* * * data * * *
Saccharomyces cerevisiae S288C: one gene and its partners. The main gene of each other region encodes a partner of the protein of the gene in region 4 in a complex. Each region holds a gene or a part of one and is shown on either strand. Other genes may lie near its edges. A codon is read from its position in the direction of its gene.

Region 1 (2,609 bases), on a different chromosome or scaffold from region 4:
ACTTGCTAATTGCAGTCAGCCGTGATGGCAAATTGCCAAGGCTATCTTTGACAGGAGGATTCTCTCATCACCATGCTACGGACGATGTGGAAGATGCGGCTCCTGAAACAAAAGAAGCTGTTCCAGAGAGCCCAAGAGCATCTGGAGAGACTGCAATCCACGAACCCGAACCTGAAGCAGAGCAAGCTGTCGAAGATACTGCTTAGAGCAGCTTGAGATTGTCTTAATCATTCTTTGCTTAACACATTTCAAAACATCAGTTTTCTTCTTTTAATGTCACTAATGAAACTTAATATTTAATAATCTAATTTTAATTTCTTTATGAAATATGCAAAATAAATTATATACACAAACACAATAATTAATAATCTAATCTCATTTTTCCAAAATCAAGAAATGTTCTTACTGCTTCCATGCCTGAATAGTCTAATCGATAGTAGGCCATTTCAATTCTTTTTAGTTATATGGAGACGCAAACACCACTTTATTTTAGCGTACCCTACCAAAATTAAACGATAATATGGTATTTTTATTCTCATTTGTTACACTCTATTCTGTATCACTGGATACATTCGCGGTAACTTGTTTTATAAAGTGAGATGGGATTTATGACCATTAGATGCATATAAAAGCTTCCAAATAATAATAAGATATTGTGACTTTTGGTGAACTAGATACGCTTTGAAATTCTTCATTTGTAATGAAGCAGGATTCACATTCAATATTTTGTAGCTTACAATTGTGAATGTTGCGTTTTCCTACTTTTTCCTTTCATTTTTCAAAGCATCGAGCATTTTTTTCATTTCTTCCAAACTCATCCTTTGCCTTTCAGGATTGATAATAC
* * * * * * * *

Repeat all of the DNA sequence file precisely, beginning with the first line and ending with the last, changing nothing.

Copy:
Saccharomyces cerevisiae S288C: one gene and its partners. The main gene of each other region encodes a partner of the protein of the gene in region 4 in a complex. Each region holds a gene or a part of one and is shown on either strand. Other genes may lie near its edges. A codon is read from its position in the direction of its gene.

Region 1 (2,609 bases), on a different chromosome or scaffold from region 4:
ACTTGCTAATTGCAGTCAGCCGTGATGGCAAATTGCCAAGGCTATCTTTGACAGGAGGATTCTCTCATCACCATGCTACGGACGATGTGGAAGATGCGGCTCCTGAAACAAAAGAAGCTGTTCCAGAGAGCCCAAGAGCATCTGGAGAGACTGCAATCCACGAACCCGAACCTGAAGCAGAGCAAGCTGTCGAAGATACTGCTTAGAGCAGCTTGAGATTGTCTTAATCATTCTTTGCTTAACACATTTCAAAACATCAGTTTTCTTCTTTTAATGTCACTAATGAAACTTAATATTTAATAATCTAATTTTAATTTCTTTATGAAATATGCAAAATAAATTATATACACAAACACAATAATTAATAATCTAATCTCATTTTTCCAAAATCAAGAAATGTTCTTACTGCTTCCATGCCTGAATAGTCTAATCGATAGTAGGCCATTTCAATTCTTTTTAGTTATATGGAGACGCAAACACCACTTTATTTTAGCGTACCCTACCAAAATTAAACGATAATATGGTATTTTTATTCTCATTTGTTACACTCTATTCTGTATCACTGGATACATTCGCGGTAACTTGTTTTATAAAGTGAGATGGGATTTATGACCATTAGATGCATATAAAAGCTTCCAAATAATAATAAGATATTGTGACTTTTGGTGAACTAGATACGCTTTGAAATTCTTCATTTGTAATGAAGCAGGATTCACATTCAATATTTTGTAGCTTACAATTGTGAATGTTGCGTTTTCCTACTTTTTCCTTTCATTTTTCAAAGCATCGAGCATTTTTTTCATTTCTTCCAAACTCATCCTTTGCCTTTCAGGATTGATAATAC